- Puppet OpenStack — a service that provides Puppet modules for OpenStack;
- TripleO — a service to deploy OpenStack in production.
- Horizon — a management dashboard and web-based user interface for OpenStack services;
- OpenStack Client — the OpenStack command-line interface (CLI);
- Rally — an OpenStack benchmark service;
- Senlin — a clustering service;
- Vitrage — a root cause analysis (RCA) service for troubleshooting;
- Watcher — a performance optimization service.
- Heat — orchestration and autoscaling services;
- Murano — an application catalog;
- Solum — a software development tool;
- Zaqar — a messaging service.
- Aodh — an alarming service that takes actions based on rules;
- Ceilometer — a metering and data collection service;
- CloudKitty — a billing and chargeback service;
- Monasca — a high-speed metrics monitoring and alerting service;
- Panko — a service for metadata indexing and event storage to aid auditing and troubleshooting.
OpenStack pros and cons
OpenStack is available freely as open source software released under the Apache 2.0 license. This means there is no upfront cost to acquire and use OpenStack. Considering all of its modular components, OpenStack provides a comprehensive and production-ready platform upon which an enterprise can build and operate a private or public cloud. Because of its open source nature, some organizations also see OpenStack as a way to avoid vendor lock-in.
But potential enterprise adopters must also consider some drawbacks. Perhaps the biggest disadvantage of OpenStack is its very size and scope — such complexity requires an IT staff to have significant knowledge to deploy the platform and make it work. In some cases, an organization might require additional staff or a consulting firm to deploy OpenStack, which adds time and cost.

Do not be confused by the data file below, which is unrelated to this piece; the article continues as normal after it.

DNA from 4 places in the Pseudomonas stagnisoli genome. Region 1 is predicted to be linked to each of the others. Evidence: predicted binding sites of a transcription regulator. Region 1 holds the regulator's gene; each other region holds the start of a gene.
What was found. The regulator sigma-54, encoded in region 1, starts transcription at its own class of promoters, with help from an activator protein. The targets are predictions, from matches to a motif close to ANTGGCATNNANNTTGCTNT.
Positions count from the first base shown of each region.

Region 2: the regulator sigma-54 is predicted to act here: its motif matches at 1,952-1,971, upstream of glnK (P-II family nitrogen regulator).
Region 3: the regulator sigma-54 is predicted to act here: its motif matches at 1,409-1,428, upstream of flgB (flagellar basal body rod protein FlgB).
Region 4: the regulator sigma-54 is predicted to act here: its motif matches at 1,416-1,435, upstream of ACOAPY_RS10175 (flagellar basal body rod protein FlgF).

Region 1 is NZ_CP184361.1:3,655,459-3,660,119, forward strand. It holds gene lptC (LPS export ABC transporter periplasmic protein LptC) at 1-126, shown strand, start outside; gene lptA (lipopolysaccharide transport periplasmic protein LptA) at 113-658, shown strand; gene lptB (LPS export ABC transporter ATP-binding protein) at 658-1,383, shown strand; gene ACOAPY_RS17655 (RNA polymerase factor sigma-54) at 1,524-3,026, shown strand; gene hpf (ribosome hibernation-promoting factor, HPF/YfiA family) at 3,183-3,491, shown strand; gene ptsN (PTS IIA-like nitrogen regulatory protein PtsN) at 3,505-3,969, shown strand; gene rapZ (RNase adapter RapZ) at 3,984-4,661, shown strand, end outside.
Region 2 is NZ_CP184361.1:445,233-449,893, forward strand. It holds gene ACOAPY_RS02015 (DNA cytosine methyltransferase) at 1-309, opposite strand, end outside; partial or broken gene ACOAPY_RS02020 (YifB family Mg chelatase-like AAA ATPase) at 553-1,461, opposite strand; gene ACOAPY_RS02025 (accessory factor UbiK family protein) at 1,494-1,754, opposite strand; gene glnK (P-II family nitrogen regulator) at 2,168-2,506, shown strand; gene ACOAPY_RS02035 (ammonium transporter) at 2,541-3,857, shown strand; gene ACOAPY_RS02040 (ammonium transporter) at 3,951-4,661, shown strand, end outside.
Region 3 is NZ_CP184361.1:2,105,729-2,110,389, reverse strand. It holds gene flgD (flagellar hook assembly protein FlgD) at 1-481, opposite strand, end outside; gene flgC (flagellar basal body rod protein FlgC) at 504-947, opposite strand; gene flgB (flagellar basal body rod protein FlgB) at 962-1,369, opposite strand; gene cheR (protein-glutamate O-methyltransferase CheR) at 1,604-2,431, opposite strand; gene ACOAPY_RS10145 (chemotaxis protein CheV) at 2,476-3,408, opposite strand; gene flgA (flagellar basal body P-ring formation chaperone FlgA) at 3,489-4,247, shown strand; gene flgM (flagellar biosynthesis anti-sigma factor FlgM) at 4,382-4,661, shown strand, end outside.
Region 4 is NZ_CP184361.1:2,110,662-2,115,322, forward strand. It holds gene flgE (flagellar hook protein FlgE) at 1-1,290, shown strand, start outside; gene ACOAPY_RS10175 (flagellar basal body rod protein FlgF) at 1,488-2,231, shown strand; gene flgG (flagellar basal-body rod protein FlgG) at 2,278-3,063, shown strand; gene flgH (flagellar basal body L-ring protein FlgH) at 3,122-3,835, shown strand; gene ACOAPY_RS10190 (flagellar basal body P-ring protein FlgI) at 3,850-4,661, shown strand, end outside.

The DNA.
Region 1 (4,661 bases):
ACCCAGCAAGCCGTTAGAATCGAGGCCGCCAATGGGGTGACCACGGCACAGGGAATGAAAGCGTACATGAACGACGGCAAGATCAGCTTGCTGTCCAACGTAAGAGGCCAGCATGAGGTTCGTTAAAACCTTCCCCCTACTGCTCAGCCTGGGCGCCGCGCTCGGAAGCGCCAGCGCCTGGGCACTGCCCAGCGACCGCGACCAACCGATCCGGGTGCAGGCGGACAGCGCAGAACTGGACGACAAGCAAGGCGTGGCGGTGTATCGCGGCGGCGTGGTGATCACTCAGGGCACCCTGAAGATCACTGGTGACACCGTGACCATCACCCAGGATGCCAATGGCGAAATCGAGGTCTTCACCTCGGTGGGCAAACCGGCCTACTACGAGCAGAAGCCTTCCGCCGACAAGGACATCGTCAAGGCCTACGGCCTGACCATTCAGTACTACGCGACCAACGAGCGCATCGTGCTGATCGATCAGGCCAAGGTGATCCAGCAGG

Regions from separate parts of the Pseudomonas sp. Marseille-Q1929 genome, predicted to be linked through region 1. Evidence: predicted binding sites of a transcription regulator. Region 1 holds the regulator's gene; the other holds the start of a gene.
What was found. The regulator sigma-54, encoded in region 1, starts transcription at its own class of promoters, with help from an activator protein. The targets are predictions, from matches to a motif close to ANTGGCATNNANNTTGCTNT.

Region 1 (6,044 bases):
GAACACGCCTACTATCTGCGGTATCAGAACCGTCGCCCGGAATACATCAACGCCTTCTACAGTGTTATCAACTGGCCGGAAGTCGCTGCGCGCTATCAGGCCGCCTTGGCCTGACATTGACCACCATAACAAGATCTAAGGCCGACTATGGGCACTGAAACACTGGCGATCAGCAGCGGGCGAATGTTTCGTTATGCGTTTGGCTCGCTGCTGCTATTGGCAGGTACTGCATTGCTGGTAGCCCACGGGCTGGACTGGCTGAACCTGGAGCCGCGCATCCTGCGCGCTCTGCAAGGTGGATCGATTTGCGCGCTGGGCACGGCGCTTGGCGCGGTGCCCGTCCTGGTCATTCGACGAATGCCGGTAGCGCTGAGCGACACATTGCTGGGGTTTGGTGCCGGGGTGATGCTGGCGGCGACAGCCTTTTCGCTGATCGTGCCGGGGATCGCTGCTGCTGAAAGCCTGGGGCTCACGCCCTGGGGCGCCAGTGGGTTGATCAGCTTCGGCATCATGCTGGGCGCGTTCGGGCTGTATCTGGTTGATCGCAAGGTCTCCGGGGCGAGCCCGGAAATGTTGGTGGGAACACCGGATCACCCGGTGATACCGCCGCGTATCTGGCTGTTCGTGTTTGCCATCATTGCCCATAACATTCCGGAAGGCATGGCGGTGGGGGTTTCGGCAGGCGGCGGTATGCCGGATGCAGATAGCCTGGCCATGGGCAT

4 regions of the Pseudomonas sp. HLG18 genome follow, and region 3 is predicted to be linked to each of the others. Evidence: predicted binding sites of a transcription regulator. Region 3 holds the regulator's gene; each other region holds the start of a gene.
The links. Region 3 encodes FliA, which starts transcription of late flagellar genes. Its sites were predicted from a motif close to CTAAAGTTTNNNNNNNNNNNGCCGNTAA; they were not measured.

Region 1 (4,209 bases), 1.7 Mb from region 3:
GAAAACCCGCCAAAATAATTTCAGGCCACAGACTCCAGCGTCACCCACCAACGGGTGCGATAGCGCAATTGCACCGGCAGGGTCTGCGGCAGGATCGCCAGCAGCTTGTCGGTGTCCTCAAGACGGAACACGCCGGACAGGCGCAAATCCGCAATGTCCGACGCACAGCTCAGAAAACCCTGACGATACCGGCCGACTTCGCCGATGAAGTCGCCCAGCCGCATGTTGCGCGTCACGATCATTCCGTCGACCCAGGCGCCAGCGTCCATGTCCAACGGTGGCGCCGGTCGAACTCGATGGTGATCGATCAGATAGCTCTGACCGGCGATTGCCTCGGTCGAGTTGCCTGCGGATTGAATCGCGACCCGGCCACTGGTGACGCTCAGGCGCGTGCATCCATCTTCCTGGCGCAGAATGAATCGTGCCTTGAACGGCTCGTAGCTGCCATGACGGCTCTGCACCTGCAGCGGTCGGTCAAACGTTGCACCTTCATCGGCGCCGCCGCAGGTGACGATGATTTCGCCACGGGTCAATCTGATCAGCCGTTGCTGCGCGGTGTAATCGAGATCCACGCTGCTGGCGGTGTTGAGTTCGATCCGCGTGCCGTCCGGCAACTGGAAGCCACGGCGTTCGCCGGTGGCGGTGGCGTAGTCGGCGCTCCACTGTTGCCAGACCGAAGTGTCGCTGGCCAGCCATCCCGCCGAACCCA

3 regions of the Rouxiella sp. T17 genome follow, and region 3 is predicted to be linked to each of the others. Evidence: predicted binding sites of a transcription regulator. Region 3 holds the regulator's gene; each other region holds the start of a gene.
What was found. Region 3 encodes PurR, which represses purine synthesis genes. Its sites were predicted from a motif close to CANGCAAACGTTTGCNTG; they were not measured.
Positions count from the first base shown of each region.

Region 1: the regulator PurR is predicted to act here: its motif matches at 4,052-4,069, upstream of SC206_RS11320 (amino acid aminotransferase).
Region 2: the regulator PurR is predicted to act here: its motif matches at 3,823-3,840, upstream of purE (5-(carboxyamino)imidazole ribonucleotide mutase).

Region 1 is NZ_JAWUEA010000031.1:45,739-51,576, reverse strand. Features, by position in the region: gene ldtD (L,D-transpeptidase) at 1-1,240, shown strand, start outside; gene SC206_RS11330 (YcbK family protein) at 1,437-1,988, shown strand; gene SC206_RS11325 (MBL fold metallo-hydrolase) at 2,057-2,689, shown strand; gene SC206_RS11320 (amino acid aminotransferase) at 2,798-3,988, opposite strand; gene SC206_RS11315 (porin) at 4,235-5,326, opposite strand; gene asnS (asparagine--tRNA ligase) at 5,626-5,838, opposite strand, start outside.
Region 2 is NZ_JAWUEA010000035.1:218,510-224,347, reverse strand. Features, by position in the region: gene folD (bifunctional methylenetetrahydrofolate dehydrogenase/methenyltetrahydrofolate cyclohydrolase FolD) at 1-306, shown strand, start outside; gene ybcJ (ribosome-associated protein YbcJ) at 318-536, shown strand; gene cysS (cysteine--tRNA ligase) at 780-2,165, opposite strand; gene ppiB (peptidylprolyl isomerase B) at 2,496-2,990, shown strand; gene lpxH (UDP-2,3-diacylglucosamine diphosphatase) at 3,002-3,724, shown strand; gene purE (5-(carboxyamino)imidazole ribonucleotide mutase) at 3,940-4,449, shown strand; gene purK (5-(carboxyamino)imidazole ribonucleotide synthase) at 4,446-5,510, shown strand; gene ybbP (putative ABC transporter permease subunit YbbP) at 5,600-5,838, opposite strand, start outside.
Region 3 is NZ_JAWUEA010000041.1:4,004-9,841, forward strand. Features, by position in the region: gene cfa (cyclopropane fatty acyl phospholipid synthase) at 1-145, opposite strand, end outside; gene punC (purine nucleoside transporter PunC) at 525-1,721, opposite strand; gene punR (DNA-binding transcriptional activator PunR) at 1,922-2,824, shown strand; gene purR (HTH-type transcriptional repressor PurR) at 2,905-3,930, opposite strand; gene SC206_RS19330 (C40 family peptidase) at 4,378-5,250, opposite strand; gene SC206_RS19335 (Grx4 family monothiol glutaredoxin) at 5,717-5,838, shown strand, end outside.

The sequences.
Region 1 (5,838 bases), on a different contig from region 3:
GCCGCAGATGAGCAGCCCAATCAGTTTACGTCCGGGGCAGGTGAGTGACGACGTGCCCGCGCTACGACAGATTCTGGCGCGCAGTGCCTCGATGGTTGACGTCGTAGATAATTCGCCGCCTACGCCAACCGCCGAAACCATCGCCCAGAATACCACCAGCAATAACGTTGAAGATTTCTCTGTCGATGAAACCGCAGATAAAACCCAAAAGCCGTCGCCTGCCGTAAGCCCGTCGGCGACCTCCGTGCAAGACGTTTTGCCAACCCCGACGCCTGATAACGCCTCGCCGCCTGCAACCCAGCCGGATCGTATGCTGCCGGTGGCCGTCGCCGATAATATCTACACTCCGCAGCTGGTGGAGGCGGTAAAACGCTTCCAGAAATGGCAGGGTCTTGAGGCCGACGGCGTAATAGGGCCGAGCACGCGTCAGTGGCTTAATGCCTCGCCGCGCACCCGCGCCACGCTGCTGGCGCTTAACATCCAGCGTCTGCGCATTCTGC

As open source software, OpenStack is not owned or directed by any one vendor or team. This can make it difficult to obtain support for the technology — other than support from the open source community.
To reduce the complexity of an OpenStack deployment, and get more direct access to technical support, an organization can choose to adopt an OpenStack distribution from a vendor. An OpenStack distribution is a version of the open source platform that is packaged with other components, such as an installation program and management tools, and often comes with technical support options. Common OpenStack distributions include the Red Hat OpenStack platform, the Mirantis Cloud Platform and the Rackspace OpenStack private cloud.
OpenStack has followed an alphabetical naming scheme for its version releases since its initial Austin release in October 2010. The original Austin, Baxar and Cactus releases have since been deprecated, and are no longer available. More recent releases, between 2012 and 2016, include Diablo, Essex, Folsom, Grizzly, Havana, Icehouse, Juno, Kilo, Liberty, Mitaka and Newton, which are all at end-of-life (EOL).
These were followed by the Ocata release in February 2017, and the Pike release in August 2017. Pike added a variety of new features, including support for Python 3.5, a revert-to-snapshot feature in Cinder and support for globally distributed erasure codes in Swift.
The National Aeronautics and Space Administration (NASA) worked with Rackspace, a managed hosting and cloud computing service provider, to develop OpenStack.
OpenStack officially became an independent non-profit organization in September 2012. The OpenStack Foundation, which is overseen by a board of directors, is comprised of many direct and indirect competitors, including IBM, Intel and VMware.